US resources chief promises more oil and gas

13 May 2009 18:35  [Source: ICIS news]

WASHINGTON (ICIS news)--Development of US onshore and offshore oil and gas resources must be part of a comprehensive national energy plan but within the context of environmental protection, the country’s top resources manager said on Wednesday.

Interior Department Secretary Ken Salazar told energy and general business executives that in planning the nation’s energy future, “we need a broad portfolio as part of a comprehensive energy plan”.

“That means that nuclear is on the table along with bio, solar and wind power, and we must include oil and natural gas as part of that broad portfolio,” Salazar said.

Salazar and President Barack Obama have been criticised recently by energy industry executives and other business interests who charged that the new administration appears hostile to traditional oil, gas and coal resources while favouring still-developing alternative energy options such as solar and wind power.

US petrochemical and downstream chemical producers, who are heavily dependent on natural gas as a feedstock and energy fuel, have been among manufacturers critical of the Obama administration’s development policies thus far.

Critics have noted that as Interior secretary Salazar, a former senator from Colorado, quickly withdrew previously leased oil and gas development parcels in Utah and suspended a new five-year offshore exploration plan issued in the last days of the Bush administration.

Speaking at an energy conference organised by the US Chamber of Commerce, Salazar said: “I know there has been criticism and controversy about these actions, but in Utah I was obliged to set aside those 77 lease sales because a federal court enjoined those sales and said that the full environmental impact of those leases for nearby national parks and monuments had not been fully assessed.”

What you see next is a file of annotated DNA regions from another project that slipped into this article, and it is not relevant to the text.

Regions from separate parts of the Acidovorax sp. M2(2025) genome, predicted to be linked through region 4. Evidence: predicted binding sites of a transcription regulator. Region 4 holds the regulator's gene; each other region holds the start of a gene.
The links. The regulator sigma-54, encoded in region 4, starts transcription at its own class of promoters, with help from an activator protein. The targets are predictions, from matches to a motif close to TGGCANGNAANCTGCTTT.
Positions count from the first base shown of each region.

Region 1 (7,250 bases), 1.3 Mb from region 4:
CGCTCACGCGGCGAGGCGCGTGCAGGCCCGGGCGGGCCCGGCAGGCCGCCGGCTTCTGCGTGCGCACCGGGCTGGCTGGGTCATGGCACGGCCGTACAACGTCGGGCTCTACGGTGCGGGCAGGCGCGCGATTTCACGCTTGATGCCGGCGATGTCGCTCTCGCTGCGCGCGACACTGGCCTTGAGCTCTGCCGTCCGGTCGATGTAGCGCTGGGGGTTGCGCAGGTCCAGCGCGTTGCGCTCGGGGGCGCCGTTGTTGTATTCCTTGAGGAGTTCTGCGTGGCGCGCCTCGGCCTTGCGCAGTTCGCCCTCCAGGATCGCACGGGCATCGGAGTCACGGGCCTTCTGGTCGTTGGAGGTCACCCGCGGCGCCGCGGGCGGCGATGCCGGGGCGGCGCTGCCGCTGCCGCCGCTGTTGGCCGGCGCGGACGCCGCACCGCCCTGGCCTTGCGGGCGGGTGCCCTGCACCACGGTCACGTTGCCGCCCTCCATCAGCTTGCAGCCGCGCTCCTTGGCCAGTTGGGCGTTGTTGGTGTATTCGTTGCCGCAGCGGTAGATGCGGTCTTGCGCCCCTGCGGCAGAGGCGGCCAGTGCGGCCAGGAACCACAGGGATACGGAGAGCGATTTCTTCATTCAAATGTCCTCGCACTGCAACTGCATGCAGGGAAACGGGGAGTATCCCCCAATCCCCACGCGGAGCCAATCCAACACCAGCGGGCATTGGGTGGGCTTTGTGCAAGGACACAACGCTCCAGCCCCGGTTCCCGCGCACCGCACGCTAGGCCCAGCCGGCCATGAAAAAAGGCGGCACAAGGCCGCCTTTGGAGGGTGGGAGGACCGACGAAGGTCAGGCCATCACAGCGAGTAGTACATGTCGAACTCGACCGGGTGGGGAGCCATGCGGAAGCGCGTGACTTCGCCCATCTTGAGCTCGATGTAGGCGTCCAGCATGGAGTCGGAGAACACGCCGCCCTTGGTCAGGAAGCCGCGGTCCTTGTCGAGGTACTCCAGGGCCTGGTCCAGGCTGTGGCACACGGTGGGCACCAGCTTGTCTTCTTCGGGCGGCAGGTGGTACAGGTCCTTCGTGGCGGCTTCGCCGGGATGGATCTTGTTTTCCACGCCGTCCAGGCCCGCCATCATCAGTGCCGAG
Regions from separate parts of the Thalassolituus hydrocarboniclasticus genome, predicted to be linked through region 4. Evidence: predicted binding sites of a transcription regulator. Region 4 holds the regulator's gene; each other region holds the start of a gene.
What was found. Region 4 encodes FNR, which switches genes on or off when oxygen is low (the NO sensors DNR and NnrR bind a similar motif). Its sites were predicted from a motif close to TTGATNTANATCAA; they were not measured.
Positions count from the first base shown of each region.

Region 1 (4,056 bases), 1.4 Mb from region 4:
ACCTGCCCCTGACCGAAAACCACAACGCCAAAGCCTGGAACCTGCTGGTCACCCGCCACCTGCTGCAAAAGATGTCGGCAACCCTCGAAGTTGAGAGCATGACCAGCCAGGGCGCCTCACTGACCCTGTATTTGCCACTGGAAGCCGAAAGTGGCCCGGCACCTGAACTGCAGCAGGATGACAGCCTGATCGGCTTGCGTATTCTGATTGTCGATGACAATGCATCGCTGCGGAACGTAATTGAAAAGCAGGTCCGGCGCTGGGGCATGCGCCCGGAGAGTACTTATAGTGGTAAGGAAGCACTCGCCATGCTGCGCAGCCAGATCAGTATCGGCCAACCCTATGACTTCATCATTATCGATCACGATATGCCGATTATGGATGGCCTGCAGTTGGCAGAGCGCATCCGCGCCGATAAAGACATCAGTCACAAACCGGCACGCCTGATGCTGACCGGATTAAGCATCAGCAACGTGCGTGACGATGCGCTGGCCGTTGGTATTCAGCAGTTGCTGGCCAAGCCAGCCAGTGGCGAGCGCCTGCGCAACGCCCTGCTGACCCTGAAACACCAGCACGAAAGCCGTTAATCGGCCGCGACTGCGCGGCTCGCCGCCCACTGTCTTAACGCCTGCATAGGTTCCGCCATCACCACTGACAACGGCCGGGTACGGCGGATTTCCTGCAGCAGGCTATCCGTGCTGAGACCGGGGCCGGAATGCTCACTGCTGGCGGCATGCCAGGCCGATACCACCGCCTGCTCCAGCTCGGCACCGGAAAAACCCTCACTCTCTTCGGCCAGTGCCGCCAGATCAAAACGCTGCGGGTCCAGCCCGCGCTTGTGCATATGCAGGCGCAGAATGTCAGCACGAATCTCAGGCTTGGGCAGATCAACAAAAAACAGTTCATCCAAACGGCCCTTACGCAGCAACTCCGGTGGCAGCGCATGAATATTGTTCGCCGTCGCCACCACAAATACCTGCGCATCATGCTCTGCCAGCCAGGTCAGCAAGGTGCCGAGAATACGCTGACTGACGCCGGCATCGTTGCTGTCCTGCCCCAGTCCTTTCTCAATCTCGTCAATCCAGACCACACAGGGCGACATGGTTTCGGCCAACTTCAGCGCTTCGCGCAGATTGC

“We are going forward with that assessment and those leases have not been pulled back forever,” he said.

He said the decision to suspend the Bush five-year offshore development plan and extend the public comment period for six months was done to ensure full consideration of environmental impact.

Salazar noted that on 17 April the US Appellate Court in the District of Columbia revoked the earlier Bush administration 2007-2012 five-year offshore plan because the court found it too had not given adequate consideration to environmental impact beyond coastal areas.

“That court ruling has put some 2,000 existing leases from the 2007-2012 plan in question because the right environmental review process was not followed,” he said, saying that he has asked the appellate court for clarification of that ruling.

In light of that ruling, he said, the Interior Department must ensure that proper environmental reviews are completed for the pending 2010-2015 offshore plan initiated by the Bush administration.

Salazar defended the Obama administration’s oil and gas development record thus far, noting that the Interior Department recently issued leases on 1.5m acres in the West and 1.7m acres of offshore areas in US waters of the Gulf of Mexico.

“Oil and gas will be part of our comprehensive energy plan, and we will continue to look to find additional places where we can explore for oil and gas,” he said.

He said that over the course of this year his department would put together a new offshore development plan.

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By: Joe Kamalick
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